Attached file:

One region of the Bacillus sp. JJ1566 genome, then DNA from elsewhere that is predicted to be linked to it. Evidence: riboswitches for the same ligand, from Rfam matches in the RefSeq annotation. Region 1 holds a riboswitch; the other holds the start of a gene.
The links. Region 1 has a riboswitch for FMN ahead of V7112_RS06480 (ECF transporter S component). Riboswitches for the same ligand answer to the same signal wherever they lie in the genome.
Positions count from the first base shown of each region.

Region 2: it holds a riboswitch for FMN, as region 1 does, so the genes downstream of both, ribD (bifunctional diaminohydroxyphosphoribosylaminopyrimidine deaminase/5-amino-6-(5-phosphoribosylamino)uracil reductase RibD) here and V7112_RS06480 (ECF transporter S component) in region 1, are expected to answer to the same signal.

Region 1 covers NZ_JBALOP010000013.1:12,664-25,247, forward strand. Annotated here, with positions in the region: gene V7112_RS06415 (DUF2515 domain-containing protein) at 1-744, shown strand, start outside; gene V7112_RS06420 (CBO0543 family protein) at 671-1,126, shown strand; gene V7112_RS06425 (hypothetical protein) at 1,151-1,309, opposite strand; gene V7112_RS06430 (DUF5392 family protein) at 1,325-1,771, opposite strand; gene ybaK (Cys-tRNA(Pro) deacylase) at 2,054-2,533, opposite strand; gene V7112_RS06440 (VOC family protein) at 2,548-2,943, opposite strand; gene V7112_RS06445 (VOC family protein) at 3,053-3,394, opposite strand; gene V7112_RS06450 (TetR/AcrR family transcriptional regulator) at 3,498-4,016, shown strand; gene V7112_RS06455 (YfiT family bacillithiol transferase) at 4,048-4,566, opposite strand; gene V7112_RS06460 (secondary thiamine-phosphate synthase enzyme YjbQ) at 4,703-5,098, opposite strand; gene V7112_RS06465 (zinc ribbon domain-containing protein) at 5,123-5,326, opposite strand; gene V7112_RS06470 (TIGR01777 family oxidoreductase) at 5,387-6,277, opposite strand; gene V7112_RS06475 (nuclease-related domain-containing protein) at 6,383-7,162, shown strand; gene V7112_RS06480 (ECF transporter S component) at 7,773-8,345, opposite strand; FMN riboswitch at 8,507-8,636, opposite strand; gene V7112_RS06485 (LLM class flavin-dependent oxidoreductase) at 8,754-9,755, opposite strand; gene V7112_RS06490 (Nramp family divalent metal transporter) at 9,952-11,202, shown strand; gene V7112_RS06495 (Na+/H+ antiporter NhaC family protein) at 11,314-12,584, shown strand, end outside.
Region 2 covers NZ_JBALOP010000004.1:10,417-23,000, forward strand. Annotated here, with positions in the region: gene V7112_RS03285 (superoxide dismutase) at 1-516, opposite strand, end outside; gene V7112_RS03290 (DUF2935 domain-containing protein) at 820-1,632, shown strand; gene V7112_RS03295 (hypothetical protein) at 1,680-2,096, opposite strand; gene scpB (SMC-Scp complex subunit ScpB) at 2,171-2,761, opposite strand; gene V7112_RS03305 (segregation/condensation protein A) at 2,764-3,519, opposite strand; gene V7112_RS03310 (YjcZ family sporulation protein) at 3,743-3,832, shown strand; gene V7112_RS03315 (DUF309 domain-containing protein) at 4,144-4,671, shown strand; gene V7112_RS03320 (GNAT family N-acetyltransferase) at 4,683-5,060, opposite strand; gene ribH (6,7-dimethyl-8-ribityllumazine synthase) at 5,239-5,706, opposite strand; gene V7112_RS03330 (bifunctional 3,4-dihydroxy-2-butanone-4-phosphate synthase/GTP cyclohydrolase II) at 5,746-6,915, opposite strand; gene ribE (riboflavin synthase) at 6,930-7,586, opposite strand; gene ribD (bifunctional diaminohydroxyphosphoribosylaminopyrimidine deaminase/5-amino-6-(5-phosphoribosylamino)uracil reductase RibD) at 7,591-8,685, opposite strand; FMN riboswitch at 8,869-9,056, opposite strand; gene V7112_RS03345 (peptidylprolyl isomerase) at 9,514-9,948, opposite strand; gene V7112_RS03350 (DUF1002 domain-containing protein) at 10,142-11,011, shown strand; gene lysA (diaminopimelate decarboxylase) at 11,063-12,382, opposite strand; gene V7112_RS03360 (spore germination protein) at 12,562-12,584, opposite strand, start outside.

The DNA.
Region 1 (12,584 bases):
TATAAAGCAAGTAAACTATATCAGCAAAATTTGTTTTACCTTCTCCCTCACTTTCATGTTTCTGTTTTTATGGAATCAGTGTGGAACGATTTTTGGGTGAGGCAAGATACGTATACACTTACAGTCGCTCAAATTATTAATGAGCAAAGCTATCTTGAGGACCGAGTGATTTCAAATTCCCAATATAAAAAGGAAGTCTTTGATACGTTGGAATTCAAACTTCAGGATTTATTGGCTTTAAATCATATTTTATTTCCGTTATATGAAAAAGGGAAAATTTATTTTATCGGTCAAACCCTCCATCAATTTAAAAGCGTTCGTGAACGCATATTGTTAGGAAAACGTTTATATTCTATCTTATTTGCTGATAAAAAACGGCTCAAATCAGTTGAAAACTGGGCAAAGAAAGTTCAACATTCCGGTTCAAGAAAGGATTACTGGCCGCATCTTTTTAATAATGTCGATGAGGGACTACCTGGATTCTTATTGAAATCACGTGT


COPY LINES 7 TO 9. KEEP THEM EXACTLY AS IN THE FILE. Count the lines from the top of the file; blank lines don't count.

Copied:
The DNA.
Region 1 (12,584 bases):
TATAAAGCAAGTAAACTATATCAGCAAAATTTGTTTTACCTTCTCCCTCACTTTCATGTTTCTGTTTTTATGGAATCAGTGTGGAACGATTTTTGGGTGAGGCAAGATACGTATACACTTACAGTCGCTCAAATTATTAATGAGCAAAGCTATCTTGAGGACCGAGTGATTTCAAATTCCCAATATAAAAAGGAAGTCTTTGATACGTTGGAATTCAAACTTCAGGATTTATTGGCTTTAAATCATATTTTATTTCCGTTATATGAAAAAGGGAAAATTTATTTTATCGGTCAAACCCTCCATCAATTTAAAAGCGTTCGTGAACGCATATTGTTAGGAAAACGTTTATATTCTATCTTATTTGCTGATAAAAAACGGCTCAAATCAGTTGAAAACTGGGCAAAGAAAGTTCAACATTCCGGTTCAAGAAAGGATTACTGGCCGCATCTTTTTAATAATGTCGATGAGGGACTACCTGGATTCTTATTGAAATCACGTGT